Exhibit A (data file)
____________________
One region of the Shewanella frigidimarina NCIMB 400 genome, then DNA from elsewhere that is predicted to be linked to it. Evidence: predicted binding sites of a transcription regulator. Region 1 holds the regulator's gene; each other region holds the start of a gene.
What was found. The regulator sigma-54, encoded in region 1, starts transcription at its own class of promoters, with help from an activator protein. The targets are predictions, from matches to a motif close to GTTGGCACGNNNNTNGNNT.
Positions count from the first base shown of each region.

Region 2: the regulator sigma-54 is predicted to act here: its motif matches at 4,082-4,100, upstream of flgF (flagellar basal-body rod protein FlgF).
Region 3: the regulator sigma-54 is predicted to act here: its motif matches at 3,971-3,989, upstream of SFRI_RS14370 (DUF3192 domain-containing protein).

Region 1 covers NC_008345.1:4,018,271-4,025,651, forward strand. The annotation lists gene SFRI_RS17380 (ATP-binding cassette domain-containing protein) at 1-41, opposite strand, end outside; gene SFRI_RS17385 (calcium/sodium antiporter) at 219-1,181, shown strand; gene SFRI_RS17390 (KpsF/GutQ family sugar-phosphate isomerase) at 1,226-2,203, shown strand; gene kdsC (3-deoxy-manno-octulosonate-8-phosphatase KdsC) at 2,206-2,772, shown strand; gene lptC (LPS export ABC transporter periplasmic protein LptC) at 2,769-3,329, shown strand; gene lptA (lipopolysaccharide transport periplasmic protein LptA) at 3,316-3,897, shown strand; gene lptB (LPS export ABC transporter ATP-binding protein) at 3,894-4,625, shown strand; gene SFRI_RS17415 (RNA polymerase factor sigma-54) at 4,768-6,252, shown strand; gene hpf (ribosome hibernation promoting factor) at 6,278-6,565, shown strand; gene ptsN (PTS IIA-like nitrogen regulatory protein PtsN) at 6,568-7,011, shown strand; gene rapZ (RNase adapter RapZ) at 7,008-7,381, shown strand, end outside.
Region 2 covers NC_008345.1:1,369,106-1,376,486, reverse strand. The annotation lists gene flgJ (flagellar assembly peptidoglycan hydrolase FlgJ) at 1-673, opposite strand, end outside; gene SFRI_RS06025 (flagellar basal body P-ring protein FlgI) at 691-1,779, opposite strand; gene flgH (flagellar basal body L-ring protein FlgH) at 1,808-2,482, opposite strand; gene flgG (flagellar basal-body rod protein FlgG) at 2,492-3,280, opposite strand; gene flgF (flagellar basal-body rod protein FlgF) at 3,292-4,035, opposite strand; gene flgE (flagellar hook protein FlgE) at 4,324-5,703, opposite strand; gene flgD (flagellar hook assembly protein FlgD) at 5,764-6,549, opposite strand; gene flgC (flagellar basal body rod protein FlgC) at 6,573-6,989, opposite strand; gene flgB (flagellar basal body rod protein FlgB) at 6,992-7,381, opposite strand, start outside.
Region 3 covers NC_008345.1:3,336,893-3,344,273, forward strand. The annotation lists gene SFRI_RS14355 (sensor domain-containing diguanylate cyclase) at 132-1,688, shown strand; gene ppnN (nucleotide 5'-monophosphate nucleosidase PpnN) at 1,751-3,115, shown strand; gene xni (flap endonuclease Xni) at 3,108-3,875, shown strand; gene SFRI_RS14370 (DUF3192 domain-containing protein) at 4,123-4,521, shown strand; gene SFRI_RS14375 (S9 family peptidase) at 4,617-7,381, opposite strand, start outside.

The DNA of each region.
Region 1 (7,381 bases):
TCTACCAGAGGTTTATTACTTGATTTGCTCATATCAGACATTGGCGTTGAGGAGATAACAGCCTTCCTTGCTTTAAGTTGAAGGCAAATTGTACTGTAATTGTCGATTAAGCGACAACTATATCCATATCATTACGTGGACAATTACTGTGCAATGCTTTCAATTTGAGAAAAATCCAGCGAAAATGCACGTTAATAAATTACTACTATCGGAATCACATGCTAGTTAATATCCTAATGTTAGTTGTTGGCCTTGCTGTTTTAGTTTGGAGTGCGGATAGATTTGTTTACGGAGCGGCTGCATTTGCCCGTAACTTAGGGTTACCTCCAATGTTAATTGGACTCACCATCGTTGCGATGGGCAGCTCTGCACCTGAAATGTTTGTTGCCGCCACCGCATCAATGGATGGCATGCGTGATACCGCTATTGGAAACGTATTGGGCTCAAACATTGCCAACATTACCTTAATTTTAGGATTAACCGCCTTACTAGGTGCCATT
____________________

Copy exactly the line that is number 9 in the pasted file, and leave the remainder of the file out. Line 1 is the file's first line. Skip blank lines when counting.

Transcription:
The DNA of each region.